It is relatively translucent and may by used as a pigment extender.

Organic Pigments

These are chiefly conjugated cyclic compounds based on a benzene ring structure, although some heterocyclic ones exist. There are three main types: lakes, toners, and true pigments. Organic pigments are seldom used without a diluent or substrate in order to maintain color consistency from batch to batch. A true pigment is an insoluble compound that contains no metal ions, examples of which are D&C Red #30 and D&C Red #36. They are the most stable. A lake is essentially an insoluble colorant, produced by precipitating a permitted soluble dye to a permitted substrate. In cosmetics, most lakes are based on aluminum, although zinconium lakes are also found. Stability-wise, true aluminum lakes can be affected by extremes of pH, resulting in reforming of the soluble dye or ''bleeding.'' They are fairly transparent and not particularly light-fast. Toners are colorants made with other approved metals besides aluminum, such as barium and calcium. Generally, they are more resistant to heat, light and pH, although extremes of pH can result in shade changes. Generally, many organic colorants are unsuitable for certain cosmetics because of their chemical nature. D&C Red #36 is a typical nonsoluble azo color is not recommended for lipstick because of its very slight solubility in oils and waxes it tends to crystallize upon continual reheating of the lipstick mass. Soluble azo dyes such as FD&C Yellow #5 and #6 Red #33 lakes are often used in lipstick and nail lacquer. Sparingly soluble types such as D&C Red #6 are not highly soluble but the barium lake of Red #6 and the calcium

lake of Red #7 are the most popular colors for cosmetics. Colors in this group do not need a substrate to make them insoluble. The D&C Red #6 and #7 lakes are widely used in lipstick and nail lacquer because of high strength, bright hues, good light fasteness, as well as chemical and heat stability. Non-azo-soluble dyes such as D&C Red #21, Orange #5, and Red #27 are all fluoresceins and act as a pH indicator and will change accordingly. They all strain the skin and D&C Red #27 gives the strongest blue stain.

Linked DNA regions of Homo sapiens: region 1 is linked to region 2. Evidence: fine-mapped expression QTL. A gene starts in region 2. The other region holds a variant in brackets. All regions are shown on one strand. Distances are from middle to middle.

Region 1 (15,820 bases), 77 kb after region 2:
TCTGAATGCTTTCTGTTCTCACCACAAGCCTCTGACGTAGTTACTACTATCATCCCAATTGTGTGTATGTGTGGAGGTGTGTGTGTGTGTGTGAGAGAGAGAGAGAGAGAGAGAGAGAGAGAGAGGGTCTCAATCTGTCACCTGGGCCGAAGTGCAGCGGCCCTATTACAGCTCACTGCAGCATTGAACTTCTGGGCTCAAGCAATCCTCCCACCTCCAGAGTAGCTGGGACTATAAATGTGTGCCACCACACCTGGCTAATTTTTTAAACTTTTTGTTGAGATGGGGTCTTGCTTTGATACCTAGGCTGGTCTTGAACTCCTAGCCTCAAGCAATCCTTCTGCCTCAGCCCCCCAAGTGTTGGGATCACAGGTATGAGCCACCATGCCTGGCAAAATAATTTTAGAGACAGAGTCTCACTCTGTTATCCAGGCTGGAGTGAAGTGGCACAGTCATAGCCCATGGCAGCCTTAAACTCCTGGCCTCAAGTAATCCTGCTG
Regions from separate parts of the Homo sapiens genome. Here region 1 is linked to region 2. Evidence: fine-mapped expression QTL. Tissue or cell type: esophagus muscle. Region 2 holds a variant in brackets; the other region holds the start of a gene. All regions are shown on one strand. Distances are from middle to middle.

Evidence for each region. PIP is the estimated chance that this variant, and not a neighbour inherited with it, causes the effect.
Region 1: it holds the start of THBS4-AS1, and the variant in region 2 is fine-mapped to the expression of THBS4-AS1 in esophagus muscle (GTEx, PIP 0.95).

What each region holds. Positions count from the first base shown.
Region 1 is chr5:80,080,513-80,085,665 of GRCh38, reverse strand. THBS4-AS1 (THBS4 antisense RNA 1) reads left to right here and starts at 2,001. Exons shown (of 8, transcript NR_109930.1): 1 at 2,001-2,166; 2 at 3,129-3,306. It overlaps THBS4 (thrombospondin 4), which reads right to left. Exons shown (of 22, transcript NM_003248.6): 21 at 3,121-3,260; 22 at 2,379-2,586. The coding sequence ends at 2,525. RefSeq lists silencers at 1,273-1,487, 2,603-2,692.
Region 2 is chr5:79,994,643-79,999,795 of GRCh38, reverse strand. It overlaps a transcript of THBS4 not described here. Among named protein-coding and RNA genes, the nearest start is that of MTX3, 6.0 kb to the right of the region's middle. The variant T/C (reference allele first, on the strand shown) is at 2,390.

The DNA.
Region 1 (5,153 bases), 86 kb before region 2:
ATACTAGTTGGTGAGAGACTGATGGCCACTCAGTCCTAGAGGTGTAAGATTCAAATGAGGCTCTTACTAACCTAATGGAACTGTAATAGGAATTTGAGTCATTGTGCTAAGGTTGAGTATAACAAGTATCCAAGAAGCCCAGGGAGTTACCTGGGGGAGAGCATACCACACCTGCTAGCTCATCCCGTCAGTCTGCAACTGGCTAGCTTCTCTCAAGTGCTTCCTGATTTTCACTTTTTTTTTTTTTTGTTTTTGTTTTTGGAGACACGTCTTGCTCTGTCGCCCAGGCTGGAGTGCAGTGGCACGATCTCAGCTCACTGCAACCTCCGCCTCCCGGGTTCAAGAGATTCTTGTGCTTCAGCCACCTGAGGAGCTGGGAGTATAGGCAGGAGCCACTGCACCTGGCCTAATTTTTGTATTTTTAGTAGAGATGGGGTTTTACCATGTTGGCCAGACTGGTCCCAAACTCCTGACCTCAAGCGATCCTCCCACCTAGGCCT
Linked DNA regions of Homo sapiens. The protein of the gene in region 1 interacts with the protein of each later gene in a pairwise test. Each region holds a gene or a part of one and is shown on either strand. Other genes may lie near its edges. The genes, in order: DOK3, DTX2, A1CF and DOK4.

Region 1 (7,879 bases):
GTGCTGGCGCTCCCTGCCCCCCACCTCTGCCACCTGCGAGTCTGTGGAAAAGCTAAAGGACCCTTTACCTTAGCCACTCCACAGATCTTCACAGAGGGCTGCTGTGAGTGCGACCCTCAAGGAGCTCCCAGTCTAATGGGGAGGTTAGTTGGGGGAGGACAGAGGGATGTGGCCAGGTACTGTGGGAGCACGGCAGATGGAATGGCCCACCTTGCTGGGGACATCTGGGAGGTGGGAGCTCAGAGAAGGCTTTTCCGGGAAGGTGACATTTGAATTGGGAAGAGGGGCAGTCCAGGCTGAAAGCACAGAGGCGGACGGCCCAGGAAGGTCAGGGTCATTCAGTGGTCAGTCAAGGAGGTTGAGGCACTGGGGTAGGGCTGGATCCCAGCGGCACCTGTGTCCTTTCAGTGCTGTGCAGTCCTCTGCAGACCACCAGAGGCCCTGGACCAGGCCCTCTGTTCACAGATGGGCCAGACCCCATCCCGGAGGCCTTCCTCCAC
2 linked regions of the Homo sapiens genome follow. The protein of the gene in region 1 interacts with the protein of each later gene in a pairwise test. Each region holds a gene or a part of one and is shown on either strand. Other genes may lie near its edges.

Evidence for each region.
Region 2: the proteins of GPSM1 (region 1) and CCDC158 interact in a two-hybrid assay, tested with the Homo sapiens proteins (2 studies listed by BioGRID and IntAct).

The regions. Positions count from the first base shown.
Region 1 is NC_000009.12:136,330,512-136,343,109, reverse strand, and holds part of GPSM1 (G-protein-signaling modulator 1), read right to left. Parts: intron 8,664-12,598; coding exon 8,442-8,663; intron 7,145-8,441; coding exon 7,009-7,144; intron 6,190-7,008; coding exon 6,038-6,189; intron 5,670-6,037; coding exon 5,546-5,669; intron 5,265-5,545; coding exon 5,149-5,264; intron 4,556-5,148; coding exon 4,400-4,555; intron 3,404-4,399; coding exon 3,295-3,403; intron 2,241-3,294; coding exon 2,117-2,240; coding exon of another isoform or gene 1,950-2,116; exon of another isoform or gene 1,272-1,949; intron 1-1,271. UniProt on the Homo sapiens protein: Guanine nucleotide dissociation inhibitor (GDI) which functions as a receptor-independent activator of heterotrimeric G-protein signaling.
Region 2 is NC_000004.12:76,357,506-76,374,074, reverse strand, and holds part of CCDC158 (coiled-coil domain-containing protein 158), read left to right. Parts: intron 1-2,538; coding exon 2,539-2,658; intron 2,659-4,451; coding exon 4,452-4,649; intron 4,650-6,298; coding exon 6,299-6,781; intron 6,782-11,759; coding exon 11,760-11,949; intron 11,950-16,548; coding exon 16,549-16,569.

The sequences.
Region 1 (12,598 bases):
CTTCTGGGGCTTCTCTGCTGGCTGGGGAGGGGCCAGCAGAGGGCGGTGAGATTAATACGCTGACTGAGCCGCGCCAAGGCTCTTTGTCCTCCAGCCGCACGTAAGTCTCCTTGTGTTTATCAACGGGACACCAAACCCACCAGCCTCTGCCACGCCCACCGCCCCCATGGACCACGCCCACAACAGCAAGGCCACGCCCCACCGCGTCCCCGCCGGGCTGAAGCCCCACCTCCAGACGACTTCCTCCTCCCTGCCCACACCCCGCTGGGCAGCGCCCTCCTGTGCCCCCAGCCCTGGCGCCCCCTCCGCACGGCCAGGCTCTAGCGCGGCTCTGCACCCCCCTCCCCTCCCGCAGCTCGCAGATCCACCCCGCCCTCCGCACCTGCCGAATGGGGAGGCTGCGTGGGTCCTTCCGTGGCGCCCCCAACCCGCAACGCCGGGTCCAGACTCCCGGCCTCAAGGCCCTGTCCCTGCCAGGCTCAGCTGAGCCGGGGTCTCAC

Quality Control of Colorants

Establishment of Standards

• Ensure that product development is performed with material representative of supplier's production

• Before purchase, evaluate at least three lots, establish standard in consultation with the supplier

• Supplier and end user should agree on specifications, standard, and test methods Test Methods

Shade Evaluation. Methods should predict performance of the colorant under use conditions.

Light Source for Visual Evaluations to Be Specified.

• Dyes: Visual or spectrophotometry evaluation of solutions.

• Pigments: Cannot be evaluated as received due to variable degree of agglomeration. Visual or instrumental evaluation is made of wet and dry dispersions prepared under defined conditions to a defined degree of dispersion.

Vehicles:

Dispersion equipment:

Talc

Osterizer

Nitrocellulose lacquer

Hoover muller,

Acrylic lacquer

Three roll mill, or

Castor oil

Ball mill

Heavy Metals: Wet chemical

Atomic absorption spectroscopy (AAS) Inductive coupled plasma (ICP)

Particle Size:

Wet/dry sieve analysis Optical microscopy Laser diffraction Sedimentation

Bulk Density:

Fischer-Scott Volumeter pH

Pearlescent Pigments and Other Specialty Pigments

Pearlescent Pigments:

The most important requirement for a substance to be pearlescent is that its crystals should be plate-like and have a high refractive index. A thin, transparent, platy configuration allows light to be transmitted. A pearlescent material should have a smooth surface to allow specular reflection and be nontoxic. Generally, when using pearlescent pigments one must use the most transparent formulation, avoiding grinding or milling the pearl pigments and blend pearls complement one another.

1. Organic Pearls. These pearls produce a bright silver effect and are obtainable from fish scales as platelets or needles, which are highly reflective. The materials responsible for the pearl effect are crystals of a purine called guanine. Guanine is chiefly used in nail-enamel.

2. Inorganic Pearls.

(A) Bismuth oxychloride:

Bismuth oxychloride produces a silvery-grey pearlescent effect and is synthesized as tetragonal crystals. Crystal sizes vary from approximately 8 microns, which give a soft, opaque, smooth luster, and 20 microns, which give a more brilliant sparkling effect. Its major disadvantage in use is poor light stability, which may cause darkening after prolonged exposure. UV absorbs in the finished products are used to overcome this defect. BioCl is chiefly used to pearl nail enamels, lipsticks, blushes, and eye shadows. BioCl may be modified by deposition on mica, titanium dioxide and mica, or talc. Inorganic pigments may be bonded to BioCl then deposited on mica. All these alter the final effect on the finished product.

(B) Titanium dioxide-coated micas: